“This whole situation has been a test on my mental strength,” she says. “When we were told to prepare for reopening on July 4th I felt like I could see a light at the end of the tunnel. Then when we were told we couldn’t open, it made me feel so deflated. For two weeks we have been left dangling, with no hope by the government. They’ve made it clear they have a complete lack of respect for our industry.”
Contributing almost £30bn per year to the UK economy (more than motor vehicle manufacturing and publishing), the beauty industry employs just over 370,000 people a year – just a few thousand less than construction. The beauty service industry makes up £8bn of that and employs over 150,000 people – those people are still unable to get back to work.
When nationwide lockdown began in March, beauty salons were some of the first to close in order to prevent the spread of the virus. Many prepped eagerly for their ‘independence day’ on July 4th – only to find out that hair salons would be the only services allowed to open.
“It’s very obvious that men with hair need barbers and hairdressers, they perhaps find less need for pedicures and leg waxes,” says MP Caroline Noakes as she addressed Parliament this week. “We’re preventing our female entrepreneurs from getting back to work, and it seems to me to make little sense that a haircut is okay but a pedicure is not.”
Many in the industry have pointed out that health and safety is a common practice in beauty salons and clinics, with routine disinfecting, sterilisation and PPE.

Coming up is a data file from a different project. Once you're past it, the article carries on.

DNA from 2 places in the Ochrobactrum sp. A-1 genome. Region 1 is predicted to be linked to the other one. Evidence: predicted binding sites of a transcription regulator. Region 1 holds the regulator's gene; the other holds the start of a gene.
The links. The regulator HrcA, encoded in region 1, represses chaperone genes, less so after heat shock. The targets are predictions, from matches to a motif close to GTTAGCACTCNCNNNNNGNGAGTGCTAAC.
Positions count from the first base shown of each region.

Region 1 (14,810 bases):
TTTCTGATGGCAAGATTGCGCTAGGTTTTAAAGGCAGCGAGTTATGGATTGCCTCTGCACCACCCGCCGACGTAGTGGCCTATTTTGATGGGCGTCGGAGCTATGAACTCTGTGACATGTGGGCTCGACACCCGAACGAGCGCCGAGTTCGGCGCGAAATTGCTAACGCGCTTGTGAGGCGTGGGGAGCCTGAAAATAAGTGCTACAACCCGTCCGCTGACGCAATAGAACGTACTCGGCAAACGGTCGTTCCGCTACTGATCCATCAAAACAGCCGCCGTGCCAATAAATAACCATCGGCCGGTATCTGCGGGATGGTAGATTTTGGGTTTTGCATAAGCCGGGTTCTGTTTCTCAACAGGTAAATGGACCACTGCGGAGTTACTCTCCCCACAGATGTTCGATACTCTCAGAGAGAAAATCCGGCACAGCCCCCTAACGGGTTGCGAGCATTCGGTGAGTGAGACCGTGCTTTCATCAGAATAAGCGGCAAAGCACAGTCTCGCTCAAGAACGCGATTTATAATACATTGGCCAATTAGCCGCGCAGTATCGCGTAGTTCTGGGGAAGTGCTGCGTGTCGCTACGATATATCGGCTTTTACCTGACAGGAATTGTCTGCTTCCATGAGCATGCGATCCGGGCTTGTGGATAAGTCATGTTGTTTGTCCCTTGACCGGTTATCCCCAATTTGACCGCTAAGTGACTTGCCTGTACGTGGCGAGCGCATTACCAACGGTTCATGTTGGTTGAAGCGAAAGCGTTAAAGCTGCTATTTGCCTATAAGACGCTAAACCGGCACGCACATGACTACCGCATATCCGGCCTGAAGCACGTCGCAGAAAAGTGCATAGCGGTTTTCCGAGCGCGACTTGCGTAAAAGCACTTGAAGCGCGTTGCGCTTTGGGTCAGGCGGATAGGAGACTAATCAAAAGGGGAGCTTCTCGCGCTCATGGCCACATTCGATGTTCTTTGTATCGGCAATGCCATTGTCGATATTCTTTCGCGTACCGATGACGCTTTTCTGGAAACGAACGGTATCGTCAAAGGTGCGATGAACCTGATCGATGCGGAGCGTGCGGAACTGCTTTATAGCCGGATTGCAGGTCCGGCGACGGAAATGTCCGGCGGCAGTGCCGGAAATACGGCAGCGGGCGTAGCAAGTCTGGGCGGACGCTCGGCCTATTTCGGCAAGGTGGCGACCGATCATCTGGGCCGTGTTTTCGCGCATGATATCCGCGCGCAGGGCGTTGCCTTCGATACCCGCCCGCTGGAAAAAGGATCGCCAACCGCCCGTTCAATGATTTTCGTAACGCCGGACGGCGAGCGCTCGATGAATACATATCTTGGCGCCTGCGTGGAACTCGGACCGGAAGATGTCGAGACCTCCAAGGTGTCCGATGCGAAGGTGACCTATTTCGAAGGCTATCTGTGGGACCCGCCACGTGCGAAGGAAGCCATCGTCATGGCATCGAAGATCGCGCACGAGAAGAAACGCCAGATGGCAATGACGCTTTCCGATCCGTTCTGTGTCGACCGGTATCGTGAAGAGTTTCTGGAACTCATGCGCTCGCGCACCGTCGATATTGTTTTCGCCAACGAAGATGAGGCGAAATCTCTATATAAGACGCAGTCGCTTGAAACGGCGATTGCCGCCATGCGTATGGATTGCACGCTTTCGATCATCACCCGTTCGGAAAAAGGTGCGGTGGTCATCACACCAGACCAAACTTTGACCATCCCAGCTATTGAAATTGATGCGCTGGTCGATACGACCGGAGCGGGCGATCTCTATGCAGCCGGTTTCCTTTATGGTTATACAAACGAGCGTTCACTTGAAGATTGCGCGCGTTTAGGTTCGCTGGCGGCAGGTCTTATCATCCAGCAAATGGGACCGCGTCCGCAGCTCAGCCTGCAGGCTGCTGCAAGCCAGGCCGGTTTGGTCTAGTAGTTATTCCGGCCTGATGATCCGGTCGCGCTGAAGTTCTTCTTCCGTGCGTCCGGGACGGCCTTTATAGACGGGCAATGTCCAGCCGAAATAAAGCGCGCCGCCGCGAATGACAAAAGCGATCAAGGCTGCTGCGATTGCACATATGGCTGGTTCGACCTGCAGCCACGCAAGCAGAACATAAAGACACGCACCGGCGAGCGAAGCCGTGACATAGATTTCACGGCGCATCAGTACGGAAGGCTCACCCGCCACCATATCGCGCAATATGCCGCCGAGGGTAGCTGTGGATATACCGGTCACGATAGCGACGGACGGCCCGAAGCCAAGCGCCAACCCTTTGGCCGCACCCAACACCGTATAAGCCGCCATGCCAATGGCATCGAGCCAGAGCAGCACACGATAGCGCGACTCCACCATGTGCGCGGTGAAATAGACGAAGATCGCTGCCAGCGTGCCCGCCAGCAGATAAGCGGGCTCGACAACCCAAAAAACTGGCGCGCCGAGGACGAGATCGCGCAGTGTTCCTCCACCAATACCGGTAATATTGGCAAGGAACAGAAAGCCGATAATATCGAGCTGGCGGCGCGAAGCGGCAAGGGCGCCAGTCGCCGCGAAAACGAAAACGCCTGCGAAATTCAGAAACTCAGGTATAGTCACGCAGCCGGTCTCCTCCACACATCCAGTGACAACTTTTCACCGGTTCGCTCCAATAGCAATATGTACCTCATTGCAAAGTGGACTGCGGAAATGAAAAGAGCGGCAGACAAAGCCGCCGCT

“They don’t understand how safe we are as an industry,” says Metta Francis, founder of Nails by Mets. “We’re doing everything we can to show that we’re ‘COVID-secure’ so we can get back to work. I’m importing a mask from Holland and it’s cost me £70, but it’s the best of the best. We already sanitise and disinfect everything before use. Yes, we’re in close contact with clients, but I’ve seen that people in pubs are not socially distancing. It’s clear that within government there’s no female representation to really fight our case.”
Amber agrees: “There’s no way that these decisions are being made from a health point of view,” she says. “I have over seven different health and safety certificates from over the years. I work from home and I only see a small number of clients – I’m able to give them their own equipment and clean everything down in between appointments. Drunk people in pubs are not going to listen to social distancing restrictions. For men, the social club may be the pub – but for many women, it’s the salon.”
For men, the social club may be the pub – but for many women, it’s the salon.
Watching the videos of packed pubs across the country left myself and many others feeling frustrated. While some followed guidelines to a T, others were chaotic. Sticky surfaces, packed spaces, socialising shoulder to shoulder, and a total lack of consideration for COVID. How have beauty salons or clinics, prepped with PPE and routinely sanitised, been forced to stay shut whilst pubs and bars are freely open?